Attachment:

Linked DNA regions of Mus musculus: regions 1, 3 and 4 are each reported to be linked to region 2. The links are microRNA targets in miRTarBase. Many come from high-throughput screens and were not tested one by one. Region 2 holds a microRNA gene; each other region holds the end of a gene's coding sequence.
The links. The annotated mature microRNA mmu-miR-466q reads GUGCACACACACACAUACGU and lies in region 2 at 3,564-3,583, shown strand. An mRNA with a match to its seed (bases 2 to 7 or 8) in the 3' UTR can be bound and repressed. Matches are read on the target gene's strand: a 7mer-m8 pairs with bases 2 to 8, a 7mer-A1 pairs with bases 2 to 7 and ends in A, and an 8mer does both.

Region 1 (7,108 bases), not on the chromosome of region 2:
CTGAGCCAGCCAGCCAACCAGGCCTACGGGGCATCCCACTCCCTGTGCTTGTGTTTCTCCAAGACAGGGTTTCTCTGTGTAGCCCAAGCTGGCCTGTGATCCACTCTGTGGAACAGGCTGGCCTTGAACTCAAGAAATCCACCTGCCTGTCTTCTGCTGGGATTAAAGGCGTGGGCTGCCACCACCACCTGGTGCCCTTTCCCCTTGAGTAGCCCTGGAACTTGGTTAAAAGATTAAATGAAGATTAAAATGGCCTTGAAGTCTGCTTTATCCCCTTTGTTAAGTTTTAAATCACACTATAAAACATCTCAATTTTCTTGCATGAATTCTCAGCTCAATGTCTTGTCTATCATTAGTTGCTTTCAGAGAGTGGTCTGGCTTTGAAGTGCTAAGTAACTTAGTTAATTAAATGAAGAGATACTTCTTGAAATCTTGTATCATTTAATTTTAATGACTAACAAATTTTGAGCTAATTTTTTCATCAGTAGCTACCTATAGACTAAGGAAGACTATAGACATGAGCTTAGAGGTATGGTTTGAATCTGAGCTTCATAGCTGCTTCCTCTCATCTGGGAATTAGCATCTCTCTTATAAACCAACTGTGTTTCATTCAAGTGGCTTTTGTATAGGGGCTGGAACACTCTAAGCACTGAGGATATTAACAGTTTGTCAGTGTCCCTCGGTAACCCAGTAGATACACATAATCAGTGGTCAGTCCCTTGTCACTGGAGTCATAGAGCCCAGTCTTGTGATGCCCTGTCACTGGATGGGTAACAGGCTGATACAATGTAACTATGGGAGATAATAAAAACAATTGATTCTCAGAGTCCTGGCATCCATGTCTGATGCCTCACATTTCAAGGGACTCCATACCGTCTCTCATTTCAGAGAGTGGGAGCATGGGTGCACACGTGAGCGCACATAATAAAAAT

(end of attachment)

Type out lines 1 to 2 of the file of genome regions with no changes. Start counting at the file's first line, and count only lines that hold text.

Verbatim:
Linked DNA regions of Mus musculus: regions 1, 3 and 4 are each reported to be linked to region 2. The links are microRNA targets in miRTarBase. Many come from high-throughput screens and were not tested one by one. Region 2 holds a microRNA gene; each other region holds the end of a gene's coding sequence.
The links. The annotated mature microRNA mmu-miR-466q reads GUGCACACACACACAUACGU and lies in region 2 at 3,564-3,583, shown strand. An mRNA with a match to its seed (bases 2 to 7 or 8) in the 3' UTR can be bound and repressed. Matches are read on the target gene's strand: a 7mer-m8 pairs with bases 2 to 8, a 7mer-A1 pairs with bases 2 to 7 and ends in A, and an 8mer does both.